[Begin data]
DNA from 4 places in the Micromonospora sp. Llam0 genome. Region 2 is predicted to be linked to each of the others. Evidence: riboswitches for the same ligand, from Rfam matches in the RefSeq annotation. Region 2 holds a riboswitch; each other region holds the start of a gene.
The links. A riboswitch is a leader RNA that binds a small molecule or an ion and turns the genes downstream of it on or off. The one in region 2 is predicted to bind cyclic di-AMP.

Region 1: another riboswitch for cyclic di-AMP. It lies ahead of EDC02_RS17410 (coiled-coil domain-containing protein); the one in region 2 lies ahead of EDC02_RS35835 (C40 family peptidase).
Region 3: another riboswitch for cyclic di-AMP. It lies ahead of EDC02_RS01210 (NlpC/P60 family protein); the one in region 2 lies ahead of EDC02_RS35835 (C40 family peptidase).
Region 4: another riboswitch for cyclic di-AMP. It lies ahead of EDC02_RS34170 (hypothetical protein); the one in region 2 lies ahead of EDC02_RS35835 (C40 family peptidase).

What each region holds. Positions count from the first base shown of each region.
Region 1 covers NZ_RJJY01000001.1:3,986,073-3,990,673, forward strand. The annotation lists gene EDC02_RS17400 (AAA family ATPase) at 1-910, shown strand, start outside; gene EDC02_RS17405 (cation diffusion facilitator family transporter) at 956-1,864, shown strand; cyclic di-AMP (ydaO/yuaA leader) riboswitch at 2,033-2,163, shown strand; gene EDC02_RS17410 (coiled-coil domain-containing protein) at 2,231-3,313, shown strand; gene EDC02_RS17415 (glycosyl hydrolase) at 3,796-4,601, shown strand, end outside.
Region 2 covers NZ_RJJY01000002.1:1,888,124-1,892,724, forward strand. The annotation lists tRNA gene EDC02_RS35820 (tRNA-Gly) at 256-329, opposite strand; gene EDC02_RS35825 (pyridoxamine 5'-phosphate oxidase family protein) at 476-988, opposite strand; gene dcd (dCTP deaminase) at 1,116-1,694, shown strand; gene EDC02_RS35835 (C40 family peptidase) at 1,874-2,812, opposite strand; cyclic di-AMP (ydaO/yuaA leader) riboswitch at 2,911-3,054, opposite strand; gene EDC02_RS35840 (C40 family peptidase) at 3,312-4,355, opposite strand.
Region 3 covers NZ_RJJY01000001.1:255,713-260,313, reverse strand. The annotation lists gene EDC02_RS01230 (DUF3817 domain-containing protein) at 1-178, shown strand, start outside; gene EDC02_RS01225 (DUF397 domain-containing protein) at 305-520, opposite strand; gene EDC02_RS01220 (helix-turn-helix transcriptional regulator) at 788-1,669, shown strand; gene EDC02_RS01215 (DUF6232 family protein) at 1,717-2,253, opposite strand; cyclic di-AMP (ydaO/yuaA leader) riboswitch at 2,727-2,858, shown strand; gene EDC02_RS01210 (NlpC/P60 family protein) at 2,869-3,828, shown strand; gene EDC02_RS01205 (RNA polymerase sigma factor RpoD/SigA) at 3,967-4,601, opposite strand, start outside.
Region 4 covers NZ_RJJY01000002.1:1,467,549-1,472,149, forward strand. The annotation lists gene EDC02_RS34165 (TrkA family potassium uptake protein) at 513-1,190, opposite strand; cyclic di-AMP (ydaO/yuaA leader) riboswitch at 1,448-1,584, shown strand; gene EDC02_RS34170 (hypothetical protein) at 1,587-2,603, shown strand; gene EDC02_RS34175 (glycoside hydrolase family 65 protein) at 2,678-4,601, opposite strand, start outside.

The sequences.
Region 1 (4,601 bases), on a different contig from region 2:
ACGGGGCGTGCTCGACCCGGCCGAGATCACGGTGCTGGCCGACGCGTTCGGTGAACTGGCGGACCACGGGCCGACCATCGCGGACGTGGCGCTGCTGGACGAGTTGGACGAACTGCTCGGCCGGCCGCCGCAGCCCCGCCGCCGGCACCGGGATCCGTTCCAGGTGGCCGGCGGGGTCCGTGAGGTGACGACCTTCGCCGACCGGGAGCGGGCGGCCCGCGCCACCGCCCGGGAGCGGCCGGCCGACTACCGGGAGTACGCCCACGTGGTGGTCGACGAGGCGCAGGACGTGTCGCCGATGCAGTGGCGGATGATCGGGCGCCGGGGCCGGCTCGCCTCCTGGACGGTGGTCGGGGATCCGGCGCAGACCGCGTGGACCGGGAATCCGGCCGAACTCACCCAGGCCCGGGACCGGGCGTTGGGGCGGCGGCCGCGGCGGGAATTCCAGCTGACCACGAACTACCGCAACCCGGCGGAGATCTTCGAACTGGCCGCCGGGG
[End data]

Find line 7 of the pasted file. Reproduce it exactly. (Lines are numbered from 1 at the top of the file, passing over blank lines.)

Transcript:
Region 1 covers NZ_RJJY01000001.1:3,986,073-3,990,673, forward strand. The annotation lists gene EDC02_RS17400 (AAA family ATPase) at 1-910, shown strand, start outside; gene EDC02_RS17405 (cation diffusion facilitator family transporter) at 956-1,864, shown strand; cyclic di-AMP (ydaO/yuaA leader) riboswitch at 2,033-2,163, shown strand; gene EDC02_RS17410 (coiled-coil domain-containing protein) at 2,231-3,313, shown strand; gene EDC02_RS17415 (glycosyl hydrolase) at 3,796-4,601, shown strand, end outside.